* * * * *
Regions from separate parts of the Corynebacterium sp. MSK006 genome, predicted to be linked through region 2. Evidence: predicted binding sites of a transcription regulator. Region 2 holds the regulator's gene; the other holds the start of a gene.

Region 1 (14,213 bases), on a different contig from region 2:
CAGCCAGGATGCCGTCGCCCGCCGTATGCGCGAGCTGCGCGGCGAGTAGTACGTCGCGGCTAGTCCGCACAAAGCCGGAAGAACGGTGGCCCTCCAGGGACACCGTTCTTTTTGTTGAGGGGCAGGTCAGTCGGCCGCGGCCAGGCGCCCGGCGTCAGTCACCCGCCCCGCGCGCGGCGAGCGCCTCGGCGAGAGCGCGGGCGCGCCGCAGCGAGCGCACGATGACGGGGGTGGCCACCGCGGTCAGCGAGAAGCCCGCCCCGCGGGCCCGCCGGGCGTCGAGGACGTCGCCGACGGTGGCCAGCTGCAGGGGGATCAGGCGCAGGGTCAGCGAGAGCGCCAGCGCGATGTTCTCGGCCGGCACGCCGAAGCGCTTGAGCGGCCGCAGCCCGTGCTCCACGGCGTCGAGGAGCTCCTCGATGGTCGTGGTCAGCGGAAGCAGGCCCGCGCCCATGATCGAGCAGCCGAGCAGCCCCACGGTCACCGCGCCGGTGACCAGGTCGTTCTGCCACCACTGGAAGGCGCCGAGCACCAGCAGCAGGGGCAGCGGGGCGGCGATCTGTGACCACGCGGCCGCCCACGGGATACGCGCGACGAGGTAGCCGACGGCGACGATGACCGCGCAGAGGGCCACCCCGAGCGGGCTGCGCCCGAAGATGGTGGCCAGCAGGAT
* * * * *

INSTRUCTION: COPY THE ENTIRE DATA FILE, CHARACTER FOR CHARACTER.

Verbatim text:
Regions from separate parts of the Corynebacterium sp. MSK006 genome, predicted to be linked through region 2. Evidence: predicted binding sites of a transcription regulator. Region 2 holds the regulator's gene; the other holds the start of a gene.

Region 1 (14,213 bases), on a different contig from region 2:
CAGCCAGGATGCCGTCGCCCGCCGTATGCGCGAGCTGCGCGGCGAGTAGTACGTCGCGGCTAGTCCGCACAAAGCCGGAAGAACGGTGGCCCTCCAGGGACACCGTTCTTTTTGTTGAGGGGCAGGTCAGTCGGCCGCGGCCAGGCGCCCGGCGTCAGTCACCCGCCCCGCGCGCGGCGAGCGCCTCGGCGAGAGCGCGGGCGCGCCGCAGCGAGCGCACGATGACGGGGGTGGCCACCGCGGTCAGCGAGAAGCCCGCCCCGCGGGCCCGCCGGGCGTCGAGGACGTCGCCGACGGTGGCCAGCTGCAGGGGGATCAGGCGCAGGGTCAGCGAGAGCGCCAGCGCGATGTTCTCGGCCGGCACGCCGAAGCGCTTGAGCGGCCGCAGCCCGTGCTCCACGGCGTCGAGGAGCTCCTCGATGGTCGTGGTCAGCGGAAGCAGGCCCGCGCCCATGATCGAGCAGCCGAGCAGCCCCACGGTCACCGCGCCGGTGACCAGGTCGTTCTGCCACCACTGGAAGGCGCCGAGCACCAGCAGCAGGGGCAGCGGGGCGGCGATCTGTGACCACGCGGCCGCCCACGGGATACGCGCGACGAGGTAGCCGACGGCGACGATGACCGCGCAGAGGGCCACCCCGAGCGGGCTGCGCCCGAAGATGGTGGCCAGCAGGAT